Monday, December 12, 2005

Nanoparticle risk

More research is being called for on the risks of nanoparticles
Scientists manipulating matter at the molecular level have improved on hundreds of everyday products in recent years and are promising dramatic breakthroughs in medicine and other industries as billions of dollars a year are pumped into the nascent sector.

But relatively little is known about the potential health and environmental effects of the tiny particles — just atoms wide and small enough to easily penetrate cells in lungs, brains and other organs.

While governments and businesses have begun pumping millions of dollars into researching such effects, scientists and others say nowhere near enough is being spent to determine whether nanomaterials pose a danger to human health.
Crichton's "Prey" makes an appearance in the article, of course, but let me just say one thing -

Admit it, this frightens you:

Sunday, December 11, 2005

A Method?

The NYTimes Magazine had an excellent short piece today about the nature of science. The best part was this paragraph:
Among philosophers of science, there is a perfectly respectable (if minority) view called "instrumentalism." According to this view, scientific theories do not yield a true picture of a mind-independent reality; they are merely useful tools that enable us to predict our experience and have a measure of control over it. History provides some support for instrumentalism. Scientific progress, it has been observed, takes place by funerals. Since past scientific theories have invariably proved false - phlogiston, anyone? - we can expect the same of our present and future theories. That does not take away from their utility as engines for turning out cures and weapons and gadgets, or at their most picturesque, as abstract stories to keep us in awe before the cosmos.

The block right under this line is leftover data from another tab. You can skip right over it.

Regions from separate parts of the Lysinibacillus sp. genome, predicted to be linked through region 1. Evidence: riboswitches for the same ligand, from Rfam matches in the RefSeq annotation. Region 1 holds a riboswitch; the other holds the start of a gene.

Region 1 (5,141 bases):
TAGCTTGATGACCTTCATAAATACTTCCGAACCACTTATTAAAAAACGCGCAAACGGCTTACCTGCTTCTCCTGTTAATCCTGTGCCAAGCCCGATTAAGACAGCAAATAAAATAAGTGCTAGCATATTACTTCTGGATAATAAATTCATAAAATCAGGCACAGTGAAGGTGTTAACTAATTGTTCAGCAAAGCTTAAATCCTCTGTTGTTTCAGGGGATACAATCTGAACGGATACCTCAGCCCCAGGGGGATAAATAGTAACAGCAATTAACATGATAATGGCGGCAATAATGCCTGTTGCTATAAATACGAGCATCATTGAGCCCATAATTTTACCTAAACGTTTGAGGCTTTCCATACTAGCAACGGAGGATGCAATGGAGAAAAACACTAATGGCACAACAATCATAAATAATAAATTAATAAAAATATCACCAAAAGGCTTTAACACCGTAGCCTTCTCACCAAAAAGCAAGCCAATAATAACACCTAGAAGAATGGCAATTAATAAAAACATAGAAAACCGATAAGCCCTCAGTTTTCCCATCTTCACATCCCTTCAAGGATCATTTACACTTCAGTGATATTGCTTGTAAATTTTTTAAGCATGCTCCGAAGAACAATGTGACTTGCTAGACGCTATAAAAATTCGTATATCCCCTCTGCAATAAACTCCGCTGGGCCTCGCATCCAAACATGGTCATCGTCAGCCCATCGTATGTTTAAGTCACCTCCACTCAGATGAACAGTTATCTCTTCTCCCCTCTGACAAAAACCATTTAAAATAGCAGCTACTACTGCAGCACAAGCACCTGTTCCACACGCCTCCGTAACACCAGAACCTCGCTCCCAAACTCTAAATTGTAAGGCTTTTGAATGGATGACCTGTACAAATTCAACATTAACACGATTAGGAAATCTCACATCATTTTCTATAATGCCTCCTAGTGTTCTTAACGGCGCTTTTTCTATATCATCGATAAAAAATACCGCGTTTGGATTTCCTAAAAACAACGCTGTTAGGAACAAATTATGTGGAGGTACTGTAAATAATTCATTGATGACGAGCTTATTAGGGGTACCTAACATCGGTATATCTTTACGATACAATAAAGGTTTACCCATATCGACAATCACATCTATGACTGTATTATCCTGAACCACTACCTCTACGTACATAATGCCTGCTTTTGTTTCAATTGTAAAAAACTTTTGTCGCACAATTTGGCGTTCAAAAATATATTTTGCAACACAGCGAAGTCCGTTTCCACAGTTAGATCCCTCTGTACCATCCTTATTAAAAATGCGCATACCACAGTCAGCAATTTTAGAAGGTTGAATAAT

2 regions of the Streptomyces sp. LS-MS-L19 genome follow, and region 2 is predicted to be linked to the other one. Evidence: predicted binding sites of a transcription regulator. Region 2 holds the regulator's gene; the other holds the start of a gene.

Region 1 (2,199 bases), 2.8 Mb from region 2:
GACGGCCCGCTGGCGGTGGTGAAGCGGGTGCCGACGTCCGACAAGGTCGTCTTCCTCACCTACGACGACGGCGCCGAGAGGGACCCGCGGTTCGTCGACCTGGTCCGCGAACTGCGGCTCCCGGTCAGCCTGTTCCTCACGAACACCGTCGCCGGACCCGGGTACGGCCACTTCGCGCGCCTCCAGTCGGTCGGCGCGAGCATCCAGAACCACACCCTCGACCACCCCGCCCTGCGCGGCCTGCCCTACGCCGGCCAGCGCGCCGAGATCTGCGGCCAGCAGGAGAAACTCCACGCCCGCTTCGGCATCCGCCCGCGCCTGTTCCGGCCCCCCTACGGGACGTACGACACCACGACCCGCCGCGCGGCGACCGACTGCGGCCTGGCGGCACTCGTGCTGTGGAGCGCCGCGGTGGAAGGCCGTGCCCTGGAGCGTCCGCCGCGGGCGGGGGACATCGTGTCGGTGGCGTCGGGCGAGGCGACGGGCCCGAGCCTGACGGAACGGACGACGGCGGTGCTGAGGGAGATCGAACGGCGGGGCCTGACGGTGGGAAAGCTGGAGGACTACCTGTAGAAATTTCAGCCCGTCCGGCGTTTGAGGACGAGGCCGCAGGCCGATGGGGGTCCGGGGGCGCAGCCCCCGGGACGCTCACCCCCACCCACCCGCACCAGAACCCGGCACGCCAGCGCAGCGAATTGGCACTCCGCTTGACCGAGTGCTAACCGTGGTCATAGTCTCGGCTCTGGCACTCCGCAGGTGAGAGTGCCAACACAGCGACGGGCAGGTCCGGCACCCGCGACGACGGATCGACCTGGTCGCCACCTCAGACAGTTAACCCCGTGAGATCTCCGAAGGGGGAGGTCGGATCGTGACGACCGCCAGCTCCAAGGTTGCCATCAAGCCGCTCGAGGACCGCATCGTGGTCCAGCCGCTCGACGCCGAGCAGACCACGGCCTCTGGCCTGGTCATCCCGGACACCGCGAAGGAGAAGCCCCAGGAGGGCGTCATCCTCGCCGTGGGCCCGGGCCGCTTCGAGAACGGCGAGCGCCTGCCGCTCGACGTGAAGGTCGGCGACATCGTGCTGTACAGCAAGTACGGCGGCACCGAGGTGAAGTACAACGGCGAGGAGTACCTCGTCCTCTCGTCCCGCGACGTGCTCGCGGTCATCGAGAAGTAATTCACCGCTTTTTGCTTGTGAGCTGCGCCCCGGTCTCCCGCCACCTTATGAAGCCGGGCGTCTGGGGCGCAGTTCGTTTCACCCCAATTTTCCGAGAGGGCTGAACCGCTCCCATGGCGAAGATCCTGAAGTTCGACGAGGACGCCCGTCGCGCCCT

Though I'm not so sure it's a minority view among philosophers of science, it is one that I think is a more useful view than the one that says that science is the "Truth." It's a very post-modern view but it is also one that enables scientists to use any means necessary to solve problems, so long as they work. Instead of talking about Truth, better scientists should say both that a certain theory does the best job of explaining the current data and predicting new data in a field and that it asks the questions most likely to create new and interesting data. After all, isn't that what is really important in science.

Thursday, December 08, 2005

In the context of nanotechnology

In The Scientist:

Nanotechnology can learn much from history. As the biotechnology industry recently discovered, ignoring public policy and social issues – namely, possible heath and environmental hazards from genetically modified foods – invites a public backlash that crippled progress and sent corporate stocks plummeting. If nanotechnology is billed as the "Next Industrial Revolution", then it also must raise a host of important social and ethical questions that we need to consider now.

The following are some of issues in "nanoethics." Many of them are familiar to philosophy and ethics, but considering them in the context of nanotechnology is important and can reveal new insights.

It's by Patrick Lin, of the Nanoethics Group.